Thank you to the survivors of Psychiatrist William Ayers For Having The Courage To Come Forward!
Note from a friend who wishes to be anonymous:Retired child psychiatrist facing molest charges was never far from controversy
This case reminds me very much of the case of Dr. Rabbi Alan Horowitz and also of the story of Drs. Ralph Underwager and Hollida Wakefield.
By John Coté, Chronicle Staff Writer
San Francisco Chronicle
Tuesday, August 7, 2007
The retired San Mateo child psychiatrist now facing felony child molestation charges advocated in 1968 that sexual education for adolescents be taught in public schools, saying, "ignorance only leads children to subsequent unwise decisions."
Dr. William Ayers' notion was fiercely contested at the time, and he also set off controversy more than a decade later among psychiatric colleagues, who said he defended the practice of giving physical examinations to male patients to gauge their sexual development.
"He said that was the way he was trained," recalled Dr. Hugh Ridlehuber, who was part of the same medical group as Ayres at the time. "I did not know anyone else who had been trained that way. My training was that you do not because it can cause anxiety."
Former colleagues described Ayres as articulate and intelligent, a highly respected psychiatrist with a national reputation. But his genial manner may also have masked a controlling and vindictive side, according to court documents and former patients, something Ayres disputes.
Now, his work has brought him before a San Mateo County Superior Court judge, who is scheduled to determine today whether there is enough evidence to bring the psychiatrist to trial for allegedly molesting former patients in his private, soundproof office under the guise of giving them medical exams.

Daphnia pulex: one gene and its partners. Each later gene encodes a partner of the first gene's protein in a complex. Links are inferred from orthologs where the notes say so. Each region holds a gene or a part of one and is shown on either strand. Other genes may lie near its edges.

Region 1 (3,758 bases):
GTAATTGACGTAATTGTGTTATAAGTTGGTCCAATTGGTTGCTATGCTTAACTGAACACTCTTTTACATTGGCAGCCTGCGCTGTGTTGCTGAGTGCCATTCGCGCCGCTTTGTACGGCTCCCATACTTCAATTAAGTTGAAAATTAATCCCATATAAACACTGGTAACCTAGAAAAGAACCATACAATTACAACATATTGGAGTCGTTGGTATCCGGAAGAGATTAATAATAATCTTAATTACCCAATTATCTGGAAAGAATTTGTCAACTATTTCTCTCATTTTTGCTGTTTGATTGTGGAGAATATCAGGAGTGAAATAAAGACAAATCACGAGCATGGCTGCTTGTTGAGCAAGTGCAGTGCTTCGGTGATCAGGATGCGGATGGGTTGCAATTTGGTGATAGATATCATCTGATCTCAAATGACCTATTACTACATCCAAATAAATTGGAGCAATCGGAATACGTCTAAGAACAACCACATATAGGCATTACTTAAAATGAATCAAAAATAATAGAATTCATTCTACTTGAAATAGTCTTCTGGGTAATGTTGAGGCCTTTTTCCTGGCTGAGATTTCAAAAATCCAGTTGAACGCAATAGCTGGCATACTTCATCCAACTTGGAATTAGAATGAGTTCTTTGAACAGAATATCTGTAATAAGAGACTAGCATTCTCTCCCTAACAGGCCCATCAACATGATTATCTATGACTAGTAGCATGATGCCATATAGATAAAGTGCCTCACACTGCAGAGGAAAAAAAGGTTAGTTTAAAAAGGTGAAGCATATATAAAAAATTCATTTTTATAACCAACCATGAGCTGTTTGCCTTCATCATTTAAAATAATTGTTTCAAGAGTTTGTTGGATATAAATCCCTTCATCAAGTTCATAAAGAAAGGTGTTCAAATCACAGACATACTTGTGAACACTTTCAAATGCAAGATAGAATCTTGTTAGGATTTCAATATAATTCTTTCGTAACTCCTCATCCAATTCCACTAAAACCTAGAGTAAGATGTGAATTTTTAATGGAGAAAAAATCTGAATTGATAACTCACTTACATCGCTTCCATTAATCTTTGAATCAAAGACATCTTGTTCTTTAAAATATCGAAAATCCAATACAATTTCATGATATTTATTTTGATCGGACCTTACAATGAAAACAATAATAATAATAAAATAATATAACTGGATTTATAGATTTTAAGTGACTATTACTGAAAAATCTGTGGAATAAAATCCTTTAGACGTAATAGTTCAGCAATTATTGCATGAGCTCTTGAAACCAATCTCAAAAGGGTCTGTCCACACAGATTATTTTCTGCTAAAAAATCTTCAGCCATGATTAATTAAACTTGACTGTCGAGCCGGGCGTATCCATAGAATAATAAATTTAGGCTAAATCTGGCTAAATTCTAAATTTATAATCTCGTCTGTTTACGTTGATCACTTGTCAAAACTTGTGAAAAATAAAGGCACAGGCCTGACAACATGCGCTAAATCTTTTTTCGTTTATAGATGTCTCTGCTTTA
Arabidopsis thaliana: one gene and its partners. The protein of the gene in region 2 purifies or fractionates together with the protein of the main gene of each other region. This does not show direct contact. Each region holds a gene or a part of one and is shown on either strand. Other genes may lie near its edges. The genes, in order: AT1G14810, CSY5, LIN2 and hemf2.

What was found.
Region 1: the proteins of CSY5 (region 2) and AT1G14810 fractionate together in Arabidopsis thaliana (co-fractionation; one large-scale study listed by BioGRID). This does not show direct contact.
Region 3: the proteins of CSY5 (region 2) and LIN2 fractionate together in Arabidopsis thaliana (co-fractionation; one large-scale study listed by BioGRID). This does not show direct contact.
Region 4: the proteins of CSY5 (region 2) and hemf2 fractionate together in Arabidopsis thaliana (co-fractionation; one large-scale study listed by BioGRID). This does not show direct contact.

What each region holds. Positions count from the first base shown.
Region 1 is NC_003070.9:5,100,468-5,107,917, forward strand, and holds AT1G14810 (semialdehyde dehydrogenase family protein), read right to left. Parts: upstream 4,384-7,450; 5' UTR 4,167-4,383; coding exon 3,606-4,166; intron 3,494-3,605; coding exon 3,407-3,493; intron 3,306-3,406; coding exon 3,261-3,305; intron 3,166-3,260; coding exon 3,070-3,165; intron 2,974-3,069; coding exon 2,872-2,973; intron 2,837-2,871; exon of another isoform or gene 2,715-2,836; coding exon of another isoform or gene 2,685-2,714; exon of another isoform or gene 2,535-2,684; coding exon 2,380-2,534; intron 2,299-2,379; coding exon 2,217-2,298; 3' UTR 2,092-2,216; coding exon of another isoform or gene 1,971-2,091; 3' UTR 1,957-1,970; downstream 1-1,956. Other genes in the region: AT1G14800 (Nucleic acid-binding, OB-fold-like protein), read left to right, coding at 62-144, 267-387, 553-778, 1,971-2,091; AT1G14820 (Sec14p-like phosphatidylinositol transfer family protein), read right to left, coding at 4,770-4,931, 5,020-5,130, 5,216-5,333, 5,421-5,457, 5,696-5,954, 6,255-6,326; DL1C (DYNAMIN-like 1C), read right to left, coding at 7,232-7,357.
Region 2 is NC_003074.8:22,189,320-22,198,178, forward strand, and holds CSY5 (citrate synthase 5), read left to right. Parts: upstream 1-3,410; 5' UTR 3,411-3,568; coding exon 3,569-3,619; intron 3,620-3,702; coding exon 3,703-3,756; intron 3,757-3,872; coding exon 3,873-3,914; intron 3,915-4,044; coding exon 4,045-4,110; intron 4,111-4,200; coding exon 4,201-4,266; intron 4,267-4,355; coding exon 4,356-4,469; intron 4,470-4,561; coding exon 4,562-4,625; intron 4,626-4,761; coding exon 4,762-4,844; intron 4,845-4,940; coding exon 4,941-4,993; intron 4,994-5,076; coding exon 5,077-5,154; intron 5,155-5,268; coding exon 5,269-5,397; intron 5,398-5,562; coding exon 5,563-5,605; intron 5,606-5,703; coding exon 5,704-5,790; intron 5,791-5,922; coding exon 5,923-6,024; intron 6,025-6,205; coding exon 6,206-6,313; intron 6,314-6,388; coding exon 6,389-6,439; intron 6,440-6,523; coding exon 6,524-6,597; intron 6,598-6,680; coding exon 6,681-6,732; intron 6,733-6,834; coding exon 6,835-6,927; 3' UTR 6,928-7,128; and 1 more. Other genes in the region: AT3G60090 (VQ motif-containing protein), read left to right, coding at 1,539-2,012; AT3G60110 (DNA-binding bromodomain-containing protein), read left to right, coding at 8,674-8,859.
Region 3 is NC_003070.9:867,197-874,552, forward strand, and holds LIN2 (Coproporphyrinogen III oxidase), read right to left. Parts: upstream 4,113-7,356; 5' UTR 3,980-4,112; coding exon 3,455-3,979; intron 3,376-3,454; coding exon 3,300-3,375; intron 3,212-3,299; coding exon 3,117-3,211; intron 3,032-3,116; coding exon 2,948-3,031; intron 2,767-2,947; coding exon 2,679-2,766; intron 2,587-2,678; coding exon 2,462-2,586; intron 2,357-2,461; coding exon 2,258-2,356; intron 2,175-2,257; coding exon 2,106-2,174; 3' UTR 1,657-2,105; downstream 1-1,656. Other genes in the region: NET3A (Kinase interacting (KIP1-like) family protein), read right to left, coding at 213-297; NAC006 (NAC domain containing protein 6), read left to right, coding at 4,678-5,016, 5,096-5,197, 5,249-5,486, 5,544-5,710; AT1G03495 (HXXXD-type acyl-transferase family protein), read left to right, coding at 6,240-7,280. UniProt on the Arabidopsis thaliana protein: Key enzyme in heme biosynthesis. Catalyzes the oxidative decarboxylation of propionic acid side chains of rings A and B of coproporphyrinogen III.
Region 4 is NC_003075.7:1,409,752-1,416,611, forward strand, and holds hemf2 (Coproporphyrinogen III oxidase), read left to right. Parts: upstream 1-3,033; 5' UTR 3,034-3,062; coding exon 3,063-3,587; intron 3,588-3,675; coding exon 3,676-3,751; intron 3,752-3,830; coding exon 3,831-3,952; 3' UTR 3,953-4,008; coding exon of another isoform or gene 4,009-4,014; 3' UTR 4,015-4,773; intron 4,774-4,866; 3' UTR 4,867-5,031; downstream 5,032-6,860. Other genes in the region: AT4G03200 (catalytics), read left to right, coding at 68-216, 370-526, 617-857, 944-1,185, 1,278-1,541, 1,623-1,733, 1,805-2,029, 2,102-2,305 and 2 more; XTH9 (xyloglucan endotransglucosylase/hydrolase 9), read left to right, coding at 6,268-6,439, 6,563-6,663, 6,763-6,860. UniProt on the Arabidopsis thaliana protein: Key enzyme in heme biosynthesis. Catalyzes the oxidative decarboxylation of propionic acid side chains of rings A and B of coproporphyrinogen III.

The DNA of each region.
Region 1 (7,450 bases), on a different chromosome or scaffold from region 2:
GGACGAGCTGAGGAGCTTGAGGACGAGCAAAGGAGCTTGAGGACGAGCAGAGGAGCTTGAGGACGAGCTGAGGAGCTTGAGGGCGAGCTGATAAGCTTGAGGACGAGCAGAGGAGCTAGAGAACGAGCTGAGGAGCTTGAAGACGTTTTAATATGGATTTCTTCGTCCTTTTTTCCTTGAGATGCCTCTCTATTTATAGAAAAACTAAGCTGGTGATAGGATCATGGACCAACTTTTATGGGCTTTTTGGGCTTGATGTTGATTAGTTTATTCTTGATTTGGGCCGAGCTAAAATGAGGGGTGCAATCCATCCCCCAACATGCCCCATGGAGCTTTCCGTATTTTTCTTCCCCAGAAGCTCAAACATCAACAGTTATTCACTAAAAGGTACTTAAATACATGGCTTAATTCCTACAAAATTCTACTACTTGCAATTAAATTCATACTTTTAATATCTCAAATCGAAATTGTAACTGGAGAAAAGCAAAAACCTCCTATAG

Ayres, 75, has pleaded not guilty to all 21 counts of lewd and lascivious acts with a child under 14. He is charged with molesting seven male patients, ages 8 to 13, between 1988 and 1996.
More than three dozen men have accused Ayres of molesting them dating at least to 1969, although the bulk of those allegations fall outside the statute of limitation for charges, prosecutors said.
Ayres' attorney, Doron Weinberg, has called the accusations "very vague and unsubstantiated," saying the alleged victims were mistakenly remembering things that hadn't happened.
"Suggestions have been made to people about what happened to them 10, 15, 20 years ago, and they have come to believe that they were abused," Weinberg said. "I believe the truth is otherwise." Ayres' examination methods will also be shown to be legitimate, Weinberg said.
The spates of controversy during Ayers' four-decade career didn't slow his professional ascent. He was president of the American Academy of Child and Adolescent Psychiatry from 1993 to 1995 and saw hundreds of adolescent patients referred by the county's juvenile justice system, its court-appointed attorney program, pediatricians and social workers. County officials praised him in 2002 for his "tireless effort to improve the lives of children."
His soft-spoken and personable manner suggested he was a "paragon of caring," said Steve Abrams, a former patient who sued Ayres in December 2003, saying the psychiatrist began molesting him when he was 12. Ayres agreed to pay $395,000 to settle the lawsuit about 11/2 years later, court documents show.
"He set himself up as a benevolent authority figure," Abrams said in a recent interview. "He set up his practice in such a way that he could have his pick of young boys."
Ayres' trademark self-assurance was evident when he chatted calmly with two reporters over a cup of coffee minutes before his arraignment April 11 on felony child molestation charges. He declined to comment about the criminal case, but talked causally about what he termed sensational stories the media latches onto and attitudes toward sex in European countries.
Court documents and interviews suggest a controlling side to the psychiatrist.
Ayres sued his own medical group, Peninsula Psychiatric Associates, in February 2006 after he agreed to pay a confidential settlement in Abrams' lawsuit, alleging the group lost or destroyed Ayres' liability insurance policy covering the years 1977 through 1983.